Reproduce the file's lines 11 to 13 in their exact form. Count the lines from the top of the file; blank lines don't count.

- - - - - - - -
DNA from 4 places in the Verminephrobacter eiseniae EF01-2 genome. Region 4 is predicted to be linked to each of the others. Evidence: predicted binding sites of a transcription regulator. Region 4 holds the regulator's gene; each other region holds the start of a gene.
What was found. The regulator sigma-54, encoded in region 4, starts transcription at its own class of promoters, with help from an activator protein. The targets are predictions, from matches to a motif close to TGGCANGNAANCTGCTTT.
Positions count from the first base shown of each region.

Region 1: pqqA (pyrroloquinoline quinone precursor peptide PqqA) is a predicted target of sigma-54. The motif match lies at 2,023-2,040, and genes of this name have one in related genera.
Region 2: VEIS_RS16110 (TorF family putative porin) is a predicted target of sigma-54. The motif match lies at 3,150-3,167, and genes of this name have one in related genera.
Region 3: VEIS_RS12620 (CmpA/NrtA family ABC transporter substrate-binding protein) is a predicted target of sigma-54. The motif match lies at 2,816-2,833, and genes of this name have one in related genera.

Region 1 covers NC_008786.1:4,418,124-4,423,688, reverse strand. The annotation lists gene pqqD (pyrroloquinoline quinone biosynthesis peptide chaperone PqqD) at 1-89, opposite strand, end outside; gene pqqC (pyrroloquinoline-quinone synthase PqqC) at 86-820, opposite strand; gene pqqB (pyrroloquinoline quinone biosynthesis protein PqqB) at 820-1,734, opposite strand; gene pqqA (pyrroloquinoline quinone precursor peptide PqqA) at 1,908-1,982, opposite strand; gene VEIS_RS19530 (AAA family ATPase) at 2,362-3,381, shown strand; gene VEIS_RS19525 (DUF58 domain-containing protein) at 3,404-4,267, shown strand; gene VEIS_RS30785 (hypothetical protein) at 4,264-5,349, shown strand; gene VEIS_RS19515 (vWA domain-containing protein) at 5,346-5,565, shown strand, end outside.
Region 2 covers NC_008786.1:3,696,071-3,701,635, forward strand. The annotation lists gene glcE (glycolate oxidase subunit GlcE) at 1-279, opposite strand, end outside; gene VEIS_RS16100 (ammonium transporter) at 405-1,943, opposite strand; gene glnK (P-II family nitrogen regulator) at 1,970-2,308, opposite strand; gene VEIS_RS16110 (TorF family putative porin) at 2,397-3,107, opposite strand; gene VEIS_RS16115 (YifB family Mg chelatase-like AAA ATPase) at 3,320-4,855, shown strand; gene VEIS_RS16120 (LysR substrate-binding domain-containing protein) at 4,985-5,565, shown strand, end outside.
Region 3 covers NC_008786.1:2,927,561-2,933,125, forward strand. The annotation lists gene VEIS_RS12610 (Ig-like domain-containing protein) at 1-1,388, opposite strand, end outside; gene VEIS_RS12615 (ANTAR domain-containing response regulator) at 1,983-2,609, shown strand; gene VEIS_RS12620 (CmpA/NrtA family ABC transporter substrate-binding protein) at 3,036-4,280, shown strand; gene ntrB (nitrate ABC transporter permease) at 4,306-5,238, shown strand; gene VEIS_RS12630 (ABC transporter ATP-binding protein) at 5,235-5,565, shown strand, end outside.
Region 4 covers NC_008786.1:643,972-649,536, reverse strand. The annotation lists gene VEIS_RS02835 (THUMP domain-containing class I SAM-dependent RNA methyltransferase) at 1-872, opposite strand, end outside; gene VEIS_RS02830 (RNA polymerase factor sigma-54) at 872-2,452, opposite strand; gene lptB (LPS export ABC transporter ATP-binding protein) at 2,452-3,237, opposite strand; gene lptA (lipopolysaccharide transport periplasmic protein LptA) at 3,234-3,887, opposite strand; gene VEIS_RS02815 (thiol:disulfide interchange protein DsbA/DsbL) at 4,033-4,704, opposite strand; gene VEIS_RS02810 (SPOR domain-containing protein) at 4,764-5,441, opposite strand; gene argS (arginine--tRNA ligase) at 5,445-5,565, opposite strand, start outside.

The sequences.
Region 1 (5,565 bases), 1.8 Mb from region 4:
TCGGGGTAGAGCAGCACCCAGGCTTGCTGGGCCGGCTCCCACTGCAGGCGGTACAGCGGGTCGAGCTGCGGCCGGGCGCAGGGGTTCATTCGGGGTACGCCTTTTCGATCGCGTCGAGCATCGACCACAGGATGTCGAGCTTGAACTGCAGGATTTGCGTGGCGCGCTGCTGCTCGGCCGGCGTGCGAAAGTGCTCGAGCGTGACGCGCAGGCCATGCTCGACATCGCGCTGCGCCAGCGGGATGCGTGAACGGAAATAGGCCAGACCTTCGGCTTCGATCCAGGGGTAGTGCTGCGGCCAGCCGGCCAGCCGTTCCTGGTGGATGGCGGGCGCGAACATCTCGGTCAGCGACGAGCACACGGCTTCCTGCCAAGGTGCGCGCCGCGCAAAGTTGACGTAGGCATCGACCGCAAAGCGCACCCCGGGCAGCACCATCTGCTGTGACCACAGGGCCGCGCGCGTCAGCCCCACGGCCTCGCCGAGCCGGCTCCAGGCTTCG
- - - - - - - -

The sequences.
Region 1 (5,565 bases), 1.8 Mb from region 4:
TCGGGGTAGAGCAGCACCCAGGCTTGCTGGGCCGGCTCCCACTGCAGGCGGTACAGCGGGTCGAGCTGCGGCCGGGCGCAGGGGTTCATTCGGGGTACGCCTTTTCGATCGCGTCGAGCATCGACCACAGGATGTCGAGCTTGAACTGCAGGATTTGCGTGGCGCGCTGCTGCTCGGCCGGCGTGCGAAAGTGCTCGAGCGTGACGCGCAGGCCATGCTCGACATCGCGCTGCGCCAGCGGGATGCGTGAACGGAAATAGGCCAGACCTTCGGCTTCGATCCAGGGGTAGTGCTGCGGCCAGCCGGCCAGCCGTTCCTGGTGGATGGCGGGCGCGAACATCTCGGTCAGCGACGAGCACACGGCTTCCTGCCAAGGTGCGCGCCGCGCAAAGTTGACGTAGGCATCGACCGCAAAGCGCACCCCGGGCAGCACCATCTGCTGTGACCACAGGGCCGCGCGCGTCAGCCCCACGGCCTCGCCGAGCCGGCTCCAGGCTTCG